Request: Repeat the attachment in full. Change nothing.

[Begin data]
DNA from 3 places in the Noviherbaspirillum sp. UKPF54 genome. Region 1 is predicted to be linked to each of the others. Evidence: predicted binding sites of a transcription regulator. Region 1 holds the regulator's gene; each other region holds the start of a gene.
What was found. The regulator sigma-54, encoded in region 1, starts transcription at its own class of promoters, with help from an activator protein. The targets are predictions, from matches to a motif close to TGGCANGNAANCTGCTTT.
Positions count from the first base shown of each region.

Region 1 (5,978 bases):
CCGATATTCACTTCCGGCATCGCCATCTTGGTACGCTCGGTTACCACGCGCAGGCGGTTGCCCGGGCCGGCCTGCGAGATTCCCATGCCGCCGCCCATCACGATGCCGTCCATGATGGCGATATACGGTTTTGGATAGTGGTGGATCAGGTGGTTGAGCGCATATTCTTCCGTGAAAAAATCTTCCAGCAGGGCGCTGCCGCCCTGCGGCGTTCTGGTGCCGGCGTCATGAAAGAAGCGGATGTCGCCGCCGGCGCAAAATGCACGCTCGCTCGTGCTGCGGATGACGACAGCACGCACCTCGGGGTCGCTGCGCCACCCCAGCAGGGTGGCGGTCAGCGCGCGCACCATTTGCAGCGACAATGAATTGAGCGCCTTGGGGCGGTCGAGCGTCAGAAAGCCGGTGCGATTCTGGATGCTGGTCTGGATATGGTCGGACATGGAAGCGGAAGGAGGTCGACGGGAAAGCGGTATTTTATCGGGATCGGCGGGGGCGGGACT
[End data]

DNA from 3 places in the Noviherbaspirillum sp. UKPF54 genome. Region 1 is predicted to be linked to each of the others. Evidence: predicted binding sites of a transcription regulator. Region 1 holds the regulator's gene; each other region holds the start of a gene.
What was found. The regulator sigma-54, encoded in region 1, starts transcription at its own class of promoters, with help from an activator protein. The targets are predictions, from matches to a motif close to TGGCANGNAANCTGCTTT.
Positions count from the first base shown of each region.

Region 1 (5,978 bases):
CCGATATTCACTTCCGGCATCGCCATCTTGGTACGCTCGGTTACCACGCGCAGGCGGTTGCCCGGGCCGGCCTGCGAGATTCCCATGCCGCCGCCCATCACGATGCCGTCCATGATGGCGATATACGGTTTTGGATAGTGGTGGATCAGGTGGTTGAGCGCATATTCTTCCGTGAAAAAATCTTCCAGCAGGGCGCTGCCGCCCTGCGGCGTTCTGGTGCCGGCGTCATGAAAGAAGCGGATGTCGCCGCCGGCGCAAAATGCACGCTCGCTCGTGCTGCGGATGACGACAGCACGCACCTCGGGGTCGCTGCGCCACCCCAGCAGGGTGGCGGTCAGCGCGCGCACCATTTGCAGCGACAATGAATTGAGCGCCTTGGGGCGGTCGAGCGTCAGAAAGCCGGTGCGATTCTGGATGCTGGTCTGGATATGGTCGGACATGGAAGCGGAAGGAGGTCGACGGGAAAGCGGTATTTTATCGGGATCGGCGGGGGCGGGACT